On Wednesday 12 December, the Institute for Policy Research (IPR) welcomed a number of academic experts to the University of Bath for a workshop on the political economy of the welfare state and comparative social policy.
The one-day workshop featured a line-up of speakers including academics from the University of Bath, University of Oxford, University of Konstanz, and King’s College London, as well as postgraduate researchers from the IPR.
IPR Director Professor Nick Pearce was first to take to the stage, welcoming delegates and introducing the key themes and objectives of the day. The first session, chaired by the IPR’s Dr Luke Martinelli, was then underway, on the theme of ‘The Political Implications of Labour Market Inequality’. The session featured presentations from Professor Jane Gingrich (University of Oxford) on electoral shifts and compensation; Dr Tim Vlandas (University of Oxford) on labour market polarisation and redistribution preferences in Western Europe; Dr Margarita Gelepithis (University of Warwick) on education and attitudes towards redistribution; and Professor Hugh Lauder (University of Bath), whose paper called into question the assumptions underpinning the ‘skill-biased technological change’ research programme.
Following a short break, Professor Nick Pearce chaired the second session of the day, on the theme of ‘The Digital Revolution’. Professor Marius Busemeyer (University of Konstanz) first took to the stage for his presentation, which considered how labour market change is shaping workers’ preferences for compensatory and social investment-type welfare policies. This was followed by Joe Chrisp (IPR), who presented empirical work on whether the threat of automation could drive support for basic income, and Dr Nikolas Schoell (Universitat Pompeu Fabra) with research on the political consequences of digitisation using UK panel data.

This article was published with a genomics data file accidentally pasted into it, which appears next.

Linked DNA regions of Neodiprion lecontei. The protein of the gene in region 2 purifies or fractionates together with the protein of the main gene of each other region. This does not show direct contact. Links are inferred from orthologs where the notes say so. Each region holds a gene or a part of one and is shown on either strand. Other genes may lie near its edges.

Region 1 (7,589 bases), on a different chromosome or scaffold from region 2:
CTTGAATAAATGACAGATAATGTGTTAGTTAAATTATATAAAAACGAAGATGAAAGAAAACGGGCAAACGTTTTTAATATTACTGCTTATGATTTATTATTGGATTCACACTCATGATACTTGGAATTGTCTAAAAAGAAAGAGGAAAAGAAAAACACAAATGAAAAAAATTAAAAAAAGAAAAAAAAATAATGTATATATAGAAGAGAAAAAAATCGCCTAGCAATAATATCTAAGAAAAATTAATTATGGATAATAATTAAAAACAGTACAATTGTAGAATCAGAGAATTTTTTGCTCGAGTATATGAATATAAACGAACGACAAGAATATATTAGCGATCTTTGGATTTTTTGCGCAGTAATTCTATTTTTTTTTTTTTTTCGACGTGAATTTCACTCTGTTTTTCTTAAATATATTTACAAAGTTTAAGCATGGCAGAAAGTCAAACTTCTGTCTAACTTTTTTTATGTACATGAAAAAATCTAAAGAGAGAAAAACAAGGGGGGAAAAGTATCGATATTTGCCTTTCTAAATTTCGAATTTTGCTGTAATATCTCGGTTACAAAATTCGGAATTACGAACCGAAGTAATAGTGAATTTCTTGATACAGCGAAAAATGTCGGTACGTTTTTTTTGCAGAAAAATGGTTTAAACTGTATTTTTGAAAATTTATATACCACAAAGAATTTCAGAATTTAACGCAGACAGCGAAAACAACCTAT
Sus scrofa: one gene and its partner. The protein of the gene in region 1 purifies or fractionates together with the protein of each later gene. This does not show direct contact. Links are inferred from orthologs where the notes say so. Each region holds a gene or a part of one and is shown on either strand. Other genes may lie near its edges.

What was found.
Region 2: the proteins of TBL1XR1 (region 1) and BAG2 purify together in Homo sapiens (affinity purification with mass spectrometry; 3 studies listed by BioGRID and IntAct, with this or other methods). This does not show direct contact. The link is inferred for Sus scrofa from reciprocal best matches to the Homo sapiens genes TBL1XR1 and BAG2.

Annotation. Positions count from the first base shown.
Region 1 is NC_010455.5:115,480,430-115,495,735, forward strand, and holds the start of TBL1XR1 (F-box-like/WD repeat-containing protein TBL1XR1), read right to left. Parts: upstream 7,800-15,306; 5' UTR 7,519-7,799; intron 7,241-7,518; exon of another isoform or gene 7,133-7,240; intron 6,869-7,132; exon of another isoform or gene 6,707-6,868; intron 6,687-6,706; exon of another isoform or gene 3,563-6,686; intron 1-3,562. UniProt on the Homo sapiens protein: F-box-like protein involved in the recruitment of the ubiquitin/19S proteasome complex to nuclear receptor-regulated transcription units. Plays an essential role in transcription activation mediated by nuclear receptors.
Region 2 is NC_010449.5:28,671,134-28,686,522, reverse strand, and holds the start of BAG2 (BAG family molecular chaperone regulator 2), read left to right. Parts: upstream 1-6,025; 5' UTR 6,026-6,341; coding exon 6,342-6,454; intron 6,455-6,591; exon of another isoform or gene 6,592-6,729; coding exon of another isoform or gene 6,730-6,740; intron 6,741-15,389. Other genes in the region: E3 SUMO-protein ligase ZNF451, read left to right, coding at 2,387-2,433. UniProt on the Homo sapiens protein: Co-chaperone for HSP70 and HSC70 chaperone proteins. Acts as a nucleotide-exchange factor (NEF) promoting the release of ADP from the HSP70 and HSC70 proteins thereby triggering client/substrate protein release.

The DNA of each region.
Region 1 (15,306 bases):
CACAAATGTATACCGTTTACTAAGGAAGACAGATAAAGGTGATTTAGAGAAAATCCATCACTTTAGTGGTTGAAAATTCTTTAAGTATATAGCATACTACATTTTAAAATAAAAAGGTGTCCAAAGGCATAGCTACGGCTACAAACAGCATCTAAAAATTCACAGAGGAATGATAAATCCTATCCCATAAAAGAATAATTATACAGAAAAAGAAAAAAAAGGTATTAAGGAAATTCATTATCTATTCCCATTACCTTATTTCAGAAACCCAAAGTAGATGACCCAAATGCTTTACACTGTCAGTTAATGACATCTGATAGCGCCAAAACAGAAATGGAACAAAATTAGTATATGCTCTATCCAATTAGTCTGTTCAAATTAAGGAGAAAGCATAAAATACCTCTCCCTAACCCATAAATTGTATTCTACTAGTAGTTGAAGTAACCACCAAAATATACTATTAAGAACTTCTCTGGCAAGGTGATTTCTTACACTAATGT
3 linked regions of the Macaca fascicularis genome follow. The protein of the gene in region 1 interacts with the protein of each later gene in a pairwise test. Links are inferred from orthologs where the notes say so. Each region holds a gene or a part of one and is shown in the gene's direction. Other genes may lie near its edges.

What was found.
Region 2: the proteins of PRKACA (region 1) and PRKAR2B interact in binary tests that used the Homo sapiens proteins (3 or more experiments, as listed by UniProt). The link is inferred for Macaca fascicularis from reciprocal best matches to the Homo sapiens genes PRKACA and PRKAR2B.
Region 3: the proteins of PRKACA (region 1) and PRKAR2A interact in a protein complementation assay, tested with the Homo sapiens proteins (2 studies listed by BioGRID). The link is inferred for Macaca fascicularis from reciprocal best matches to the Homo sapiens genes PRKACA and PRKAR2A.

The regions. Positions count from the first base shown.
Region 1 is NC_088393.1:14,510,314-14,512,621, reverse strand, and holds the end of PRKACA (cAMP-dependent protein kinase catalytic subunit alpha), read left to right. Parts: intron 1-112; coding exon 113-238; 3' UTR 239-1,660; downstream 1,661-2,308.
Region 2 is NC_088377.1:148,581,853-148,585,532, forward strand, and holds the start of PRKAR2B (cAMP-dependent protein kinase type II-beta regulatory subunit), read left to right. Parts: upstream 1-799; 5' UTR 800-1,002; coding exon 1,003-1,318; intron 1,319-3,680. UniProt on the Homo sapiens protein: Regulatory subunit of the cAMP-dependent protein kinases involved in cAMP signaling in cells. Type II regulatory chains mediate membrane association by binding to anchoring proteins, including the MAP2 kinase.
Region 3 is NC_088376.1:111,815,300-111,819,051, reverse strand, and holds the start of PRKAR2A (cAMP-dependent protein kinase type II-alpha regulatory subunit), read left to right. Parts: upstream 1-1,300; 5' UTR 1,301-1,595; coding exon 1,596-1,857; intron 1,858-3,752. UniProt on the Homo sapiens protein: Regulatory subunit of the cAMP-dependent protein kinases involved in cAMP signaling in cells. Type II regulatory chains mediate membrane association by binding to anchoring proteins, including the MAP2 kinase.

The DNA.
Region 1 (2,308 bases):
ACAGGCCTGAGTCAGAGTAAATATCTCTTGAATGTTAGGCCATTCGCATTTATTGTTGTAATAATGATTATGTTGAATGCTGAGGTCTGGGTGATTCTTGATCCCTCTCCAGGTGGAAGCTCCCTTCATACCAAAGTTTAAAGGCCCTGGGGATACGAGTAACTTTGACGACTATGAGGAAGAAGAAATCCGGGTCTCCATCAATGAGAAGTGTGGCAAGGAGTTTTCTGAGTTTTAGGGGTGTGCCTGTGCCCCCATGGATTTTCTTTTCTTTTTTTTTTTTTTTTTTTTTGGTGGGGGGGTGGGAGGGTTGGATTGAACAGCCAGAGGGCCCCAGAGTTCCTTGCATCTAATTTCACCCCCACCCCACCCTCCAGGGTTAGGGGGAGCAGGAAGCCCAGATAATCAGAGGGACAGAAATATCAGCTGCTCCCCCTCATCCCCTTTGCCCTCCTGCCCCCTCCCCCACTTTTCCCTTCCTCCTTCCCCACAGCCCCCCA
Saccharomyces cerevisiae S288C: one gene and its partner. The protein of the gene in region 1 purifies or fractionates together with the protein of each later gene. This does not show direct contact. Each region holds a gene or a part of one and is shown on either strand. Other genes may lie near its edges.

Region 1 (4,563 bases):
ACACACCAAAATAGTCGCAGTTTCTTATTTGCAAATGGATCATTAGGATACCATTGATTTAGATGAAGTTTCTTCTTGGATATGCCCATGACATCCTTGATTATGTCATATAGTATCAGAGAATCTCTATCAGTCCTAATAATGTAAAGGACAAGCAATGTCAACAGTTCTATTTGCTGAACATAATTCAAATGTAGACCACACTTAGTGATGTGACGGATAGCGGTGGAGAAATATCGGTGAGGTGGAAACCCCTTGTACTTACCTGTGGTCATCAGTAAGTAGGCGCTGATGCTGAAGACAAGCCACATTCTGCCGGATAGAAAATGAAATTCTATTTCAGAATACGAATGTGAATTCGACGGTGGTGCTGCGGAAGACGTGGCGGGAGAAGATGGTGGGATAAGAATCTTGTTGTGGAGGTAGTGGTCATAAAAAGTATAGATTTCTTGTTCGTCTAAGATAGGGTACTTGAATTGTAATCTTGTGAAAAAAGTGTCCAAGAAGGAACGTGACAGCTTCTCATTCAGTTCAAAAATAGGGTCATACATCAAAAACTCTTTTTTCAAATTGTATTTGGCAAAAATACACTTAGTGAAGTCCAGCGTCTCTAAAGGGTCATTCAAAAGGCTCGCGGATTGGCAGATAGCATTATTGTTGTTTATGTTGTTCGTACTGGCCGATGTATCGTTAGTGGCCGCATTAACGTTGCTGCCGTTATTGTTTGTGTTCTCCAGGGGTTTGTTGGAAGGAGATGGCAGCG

After lunch, the third and final session of the day began, focusing on 'Policy Trajectories: Social investment, activation, and skills'. Chaired by Joe Chrisp, IPR’s Joan Abbas began proceedings with a presentation on the evolution of in work benefits and related measures in comparative perspective. This was followed by Dr Niccolo Durazzi (University of Edinburgh) on the economic demand for social investment; and Dr David Hope (King’s College London) on the transition to the knowledge economy, labour market institutions, and income inequality. Dr Luke Martinelli finished off the day’s activities with a presentation looking at the conceptual and theoretical links between universal basic income and the social investment paradigm.
The day was met with high praise and demonstrated an exciting array of forthcoming research around the connected themes of welfare policy trajectories and labour market change. On the events of the day, Dr Luke Martinelli adds:
“The workshop was a great success, showcasing some really exciting and innovative research and contributing important insights to debates around ongoing and upcoming labour market issues, resulting political dynamics, and possible public policy responses. It is testament to the IPR’s strengths in this area that we are able to attract such a high calibre of participants and position ourselves as an important institute in this intellectual space.”
This workshop was part of the IPR research project, ‘Assessing the case for basic income in light of automation and labour market change: A comparative European perspective’.